Agreeing a Commercial Lease

Most businesses rent commercial premises from landlords. Compared to buying premises, the upfront costs are lower, freeing up more capital.

Short-term property licences are sometimes used, but most tenants enter into leases: legally-binding contracts setting out the terms on which they may occupy the landlord’s property.

It is usual for landlords and prospective tenants to instruct knowledgeable commercial property solicitors to get them the best deal, and to guide them through the lease negotiation process.

Tenants will generally also instruct a building surveyor’s report, to assess the condition of the property and document its pre-lease condition, should any dispute about maintenance or repairs arise later.

Before making an offer to lease a property, it is important for prospective tenants to check which uses of the premises are permissible. If a property is to be used, e.g. as a food takeaway, the necessary local authority consent will be required. Tenants should also consider whether planning permission is required for any changes they might wish to make to the property.

Business rates, payable to the local authority, are also an important consideration; tenants can pay these directly, or via the landlord. The rateable value of a business premises is based on its open-market rental value.

Tenants may also require to pay the landlord a premium or deposit in advance, and provide a rent payment guarantee. A deposit equivalent to 3–6 months’ rent is usual.

Important matters to be documented in the lease itself include:

  • Length of term: Leases vary from short-term arrangements to commitments lasting 10–20 years or more. A lease might include a break clause, allowing one or both parties to end it early at particular points within the term. Both parties should also be aware of legislation about security of tenure, and lease extension.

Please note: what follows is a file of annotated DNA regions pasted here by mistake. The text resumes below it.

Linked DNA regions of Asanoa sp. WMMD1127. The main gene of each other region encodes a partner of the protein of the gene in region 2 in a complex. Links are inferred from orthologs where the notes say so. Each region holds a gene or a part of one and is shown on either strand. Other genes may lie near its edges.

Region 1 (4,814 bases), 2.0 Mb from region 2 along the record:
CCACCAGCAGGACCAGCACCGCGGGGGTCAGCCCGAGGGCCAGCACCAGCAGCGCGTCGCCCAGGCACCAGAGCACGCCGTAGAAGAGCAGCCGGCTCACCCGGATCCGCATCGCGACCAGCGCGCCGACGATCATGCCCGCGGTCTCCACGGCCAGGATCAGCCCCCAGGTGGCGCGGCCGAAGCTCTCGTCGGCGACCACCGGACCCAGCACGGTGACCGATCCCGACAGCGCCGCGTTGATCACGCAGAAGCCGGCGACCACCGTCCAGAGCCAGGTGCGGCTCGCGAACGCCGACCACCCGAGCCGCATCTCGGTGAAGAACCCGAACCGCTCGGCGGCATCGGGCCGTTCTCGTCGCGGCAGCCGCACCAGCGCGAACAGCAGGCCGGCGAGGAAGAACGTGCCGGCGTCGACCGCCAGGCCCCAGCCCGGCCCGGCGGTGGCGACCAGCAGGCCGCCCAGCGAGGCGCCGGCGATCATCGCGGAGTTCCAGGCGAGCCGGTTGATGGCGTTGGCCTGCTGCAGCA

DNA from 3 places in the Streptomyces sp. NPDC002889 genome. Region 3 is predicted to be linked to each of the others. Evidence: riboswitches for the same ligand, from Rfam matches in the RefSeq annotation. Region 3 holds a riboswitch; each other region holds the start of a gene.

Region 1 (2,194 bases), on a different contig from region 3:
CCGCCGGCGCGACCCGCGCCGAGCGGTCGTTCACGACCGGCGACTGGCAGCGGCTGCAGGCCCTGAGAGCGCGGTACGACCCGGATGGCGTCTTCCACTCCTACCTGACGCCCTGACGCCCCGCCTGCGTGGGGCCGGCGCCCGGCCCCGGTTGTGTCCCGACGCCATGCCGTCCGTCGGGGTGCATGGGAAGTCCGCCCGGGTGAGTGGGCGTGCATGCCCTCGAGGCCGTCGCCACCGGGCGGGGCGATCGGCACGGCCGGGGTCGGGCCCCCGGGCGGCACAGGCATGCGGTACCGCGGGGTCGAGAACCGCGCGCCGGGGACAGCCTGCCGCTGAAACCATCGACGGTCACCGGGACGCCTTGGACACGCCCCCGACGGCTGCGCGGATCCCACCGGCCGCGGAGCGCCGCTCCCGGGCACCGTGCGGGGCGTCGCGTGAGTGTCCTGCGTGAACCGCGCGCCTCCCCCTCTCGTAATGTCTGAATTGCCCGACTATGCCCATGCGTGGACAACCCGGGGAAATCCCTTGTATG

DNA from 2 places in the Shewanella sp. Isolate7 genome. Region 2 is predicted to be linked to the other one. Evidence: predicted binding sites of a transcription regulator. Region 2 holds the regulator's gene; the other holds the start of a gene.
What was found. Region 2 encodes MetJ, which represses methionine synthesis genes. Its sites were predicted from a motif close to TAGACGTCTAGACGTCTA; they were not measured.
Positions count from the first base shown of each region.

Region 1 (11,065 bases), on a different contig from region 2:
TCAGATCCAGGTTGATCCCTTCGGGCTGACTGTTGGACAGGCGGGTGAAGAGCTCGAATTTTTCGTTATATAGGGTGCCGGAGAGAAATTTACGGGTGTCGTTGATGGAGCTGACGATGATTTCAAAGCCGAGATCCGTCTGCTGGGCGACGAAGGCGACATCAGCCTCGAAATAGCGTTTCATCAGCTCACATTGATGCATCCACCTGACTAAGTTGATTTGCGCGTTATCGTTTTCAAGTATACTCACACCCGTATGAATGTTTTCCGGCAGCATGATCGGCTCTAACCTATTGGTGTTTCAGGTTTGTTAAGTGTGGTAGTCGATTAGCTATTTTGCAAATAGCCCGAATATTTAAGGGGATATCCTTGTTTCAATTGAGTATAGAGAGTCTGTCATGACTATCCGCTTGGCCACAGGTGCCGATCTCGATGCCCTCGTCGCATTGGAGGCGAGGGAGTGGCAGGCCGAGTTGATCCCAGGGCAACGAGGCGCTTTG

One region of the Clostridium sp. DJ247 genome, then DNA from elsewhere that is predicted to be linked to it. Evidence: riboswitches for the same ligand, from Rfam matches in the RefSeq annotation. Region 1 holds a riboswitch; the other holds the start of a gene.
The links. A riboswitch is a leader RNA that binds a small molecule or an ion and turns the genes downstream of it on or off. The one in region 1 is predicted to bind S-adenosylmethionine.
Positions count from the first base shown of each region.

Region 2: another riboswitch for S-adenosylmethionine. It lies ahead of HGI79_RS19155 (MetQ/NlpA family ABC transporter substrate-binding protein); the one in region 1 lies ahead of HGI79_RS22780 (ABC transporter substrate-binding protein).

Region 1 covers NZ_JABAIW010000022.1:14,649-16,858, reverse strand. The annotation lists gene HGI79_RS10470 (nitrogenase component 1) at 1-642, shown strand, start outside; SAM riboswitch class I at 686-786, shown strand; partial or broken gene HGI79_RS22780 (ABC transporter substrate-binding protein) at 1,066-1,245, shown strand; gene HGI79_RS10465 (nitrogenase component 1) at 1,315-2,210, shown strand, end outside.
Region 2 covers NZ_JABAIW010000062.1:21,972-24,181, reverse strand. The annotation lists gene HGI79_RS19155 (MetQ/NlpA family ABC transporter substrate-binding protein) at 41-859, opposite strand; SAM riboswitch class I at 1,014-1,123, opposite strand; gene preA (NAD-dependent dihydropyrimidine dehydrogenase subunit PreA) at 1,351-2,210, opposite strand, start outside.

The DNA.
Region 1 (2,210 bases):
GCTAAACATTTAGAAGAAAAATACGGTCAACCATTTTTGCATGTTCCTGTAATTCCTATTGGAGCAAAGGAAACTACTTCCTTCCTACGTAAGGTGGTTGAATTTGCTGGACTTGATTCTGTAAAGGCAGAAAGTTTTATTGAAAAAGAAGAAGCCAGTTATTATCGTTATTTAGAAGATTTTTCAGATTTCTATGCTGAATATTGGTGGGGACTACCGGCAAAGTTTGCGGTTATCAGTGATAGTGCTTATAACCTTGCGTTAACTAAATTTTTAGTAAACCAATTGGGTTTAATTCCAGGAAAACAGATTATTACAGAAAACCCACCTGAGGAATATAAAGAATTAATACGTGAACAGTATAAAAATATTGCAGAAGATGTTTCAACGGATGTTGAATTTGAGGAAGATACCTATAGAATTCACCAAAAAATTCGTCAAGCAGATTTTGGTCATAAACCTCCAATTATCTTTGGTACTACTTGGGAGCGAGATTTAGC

• Subleasing: Should the tenant be permitted to sublease the premises, if they no longer wish to remain?
  • Rent: The rent will depend on many factors, including the state of the property market, and the location, size, and condition of the premises.
  • Rent periods: Rent is usually paid quarterly or monthly in advance, sometimes with penalties for late payment. Leases often specify rent reviews every 3–5 years, and sometimes rents may only increase, not decrease. Sometimes landlords offer rent-free periods to incentivise tenants to enter leases, or to compensate for necessary repairs.
  • Maintenance obligations and service charges: Tenants are usually responsible for internal maintenance and repairs, with external maintenance being the responsibility of the landlord. Tenants often pay a service charge to the landlord, to cover a proportion of charges such as cleaning and heating.
  • Insurance: The lease should specify whether the landlord or tenant is responsible for paying buildings insurance premiums – if the landlord arranges the insurance, the tenant usually pays the premiums as part of the service charges.
  • Dilapidations: These are amounts payable to the landlord at the end of the lease in relation to items of disrepair.

Once both parties are satisfied with the agreed terms, and the condition of the premises, they will complete a legally-binding lease contract, and any upfront payments from the tenant will be due.


Steve Clark

Steve creates helpful guides for The Law Superstore. He enjoys digging deep into new areas of the law, supporting partners, and translating legalese and jargon into plain English everyone can understand.